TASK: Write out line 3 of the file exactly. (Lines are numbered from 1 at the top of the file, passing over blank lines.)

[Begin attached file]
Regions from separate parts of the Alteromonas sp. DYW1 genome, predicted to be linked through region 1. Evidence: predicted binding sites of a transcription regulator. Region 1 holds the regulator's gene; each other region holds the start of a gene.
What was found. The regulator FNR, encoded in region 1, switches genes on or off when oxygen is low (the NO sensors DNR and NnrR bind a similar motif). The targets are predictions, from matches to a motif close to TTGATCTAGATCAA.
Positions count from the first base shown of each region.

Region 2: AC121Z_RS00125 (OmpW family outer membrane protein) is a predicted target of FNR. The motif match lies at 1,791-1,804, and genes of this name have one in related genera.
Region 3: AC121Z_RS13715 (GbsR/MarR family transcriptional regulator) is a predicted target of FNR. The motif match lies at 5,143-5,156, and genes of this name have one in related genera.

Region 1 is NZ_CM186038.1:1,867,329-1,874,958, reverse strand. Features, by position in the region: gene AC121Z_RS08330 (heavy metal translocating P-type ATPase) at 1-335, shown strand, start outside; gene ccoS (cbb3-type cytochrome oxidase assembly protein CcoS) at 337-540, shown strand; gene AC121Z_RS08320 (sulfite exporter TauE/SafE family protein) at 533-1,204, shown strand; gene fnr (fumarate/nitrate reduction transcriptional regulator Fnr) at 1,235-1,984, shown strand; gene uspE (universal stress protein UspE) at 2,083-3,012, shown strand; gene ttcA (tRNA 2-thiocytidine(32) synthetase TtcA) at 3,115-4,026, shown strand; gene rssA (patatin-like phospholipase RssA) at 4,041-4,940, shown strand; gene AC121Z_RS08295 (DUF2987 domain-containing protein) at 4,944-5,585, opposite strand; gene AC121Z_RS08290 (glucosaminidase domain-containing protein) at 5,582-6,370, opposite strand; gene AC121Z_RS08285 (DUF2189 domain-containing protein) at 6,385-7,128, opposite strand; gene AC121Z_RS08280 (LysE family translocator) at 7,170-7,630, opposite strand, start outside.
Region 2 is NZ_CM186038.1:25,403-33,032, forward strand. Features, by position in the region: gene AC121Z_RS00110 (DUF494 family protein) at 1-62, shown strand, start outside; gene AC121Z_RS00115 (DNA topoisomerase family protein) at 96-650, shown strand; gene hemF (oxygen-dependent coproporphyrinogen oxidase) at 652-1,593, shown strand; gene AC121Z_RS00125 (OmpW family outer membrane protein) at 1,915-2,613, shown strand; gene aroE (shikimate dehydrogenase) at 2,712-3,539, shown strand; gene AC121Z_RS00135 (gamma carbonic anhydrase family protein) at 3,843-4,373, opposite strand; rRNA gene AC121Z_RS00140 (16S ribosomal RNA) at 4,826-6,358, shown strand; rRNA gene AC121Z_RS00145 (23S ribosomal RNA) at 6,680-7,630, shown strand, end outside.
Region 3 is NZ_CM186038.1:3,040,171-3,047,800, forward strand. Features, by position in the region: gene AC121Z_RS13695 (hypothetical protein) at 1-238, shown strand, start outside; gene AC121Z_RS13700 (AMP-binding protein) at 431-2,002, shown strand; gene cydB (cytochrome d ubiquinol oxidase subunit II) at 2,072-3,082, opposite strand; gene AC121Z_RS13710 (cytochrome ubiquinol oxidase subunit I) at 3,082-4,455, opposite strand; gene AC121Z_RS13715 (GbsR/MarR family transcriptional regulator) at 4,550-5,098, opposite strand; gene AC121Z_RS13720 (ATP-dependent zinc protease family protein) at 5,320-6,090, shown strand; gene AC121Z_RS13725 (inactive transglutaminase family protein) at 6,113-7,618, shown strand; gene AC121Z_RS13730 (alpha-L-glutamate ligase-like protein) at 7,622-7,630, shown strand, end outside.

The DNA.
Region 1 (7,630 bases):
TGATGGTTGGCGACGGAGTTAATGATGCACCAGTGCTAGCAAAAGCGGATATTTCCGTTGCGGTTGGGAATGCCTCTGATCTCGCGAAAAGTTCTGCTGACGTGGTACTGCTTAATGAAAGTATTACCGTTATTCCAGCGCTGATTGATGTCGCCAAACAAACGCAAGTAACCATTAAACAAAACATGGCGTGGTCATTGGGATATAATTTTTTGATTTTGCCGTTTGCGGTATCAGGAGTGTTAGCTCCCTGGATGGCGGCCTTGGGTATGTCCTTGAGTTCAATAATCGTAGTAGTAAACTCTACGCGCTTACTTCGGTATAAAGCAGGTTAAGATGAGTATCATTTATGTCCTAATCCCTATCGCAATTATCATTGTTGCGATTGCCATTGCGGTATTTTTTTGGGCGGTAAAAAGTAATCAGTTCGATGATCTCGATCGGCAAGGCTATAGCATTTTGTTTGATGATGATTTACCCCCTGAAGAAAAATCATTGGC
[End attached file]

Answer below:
Positions count from the first base shown of each region.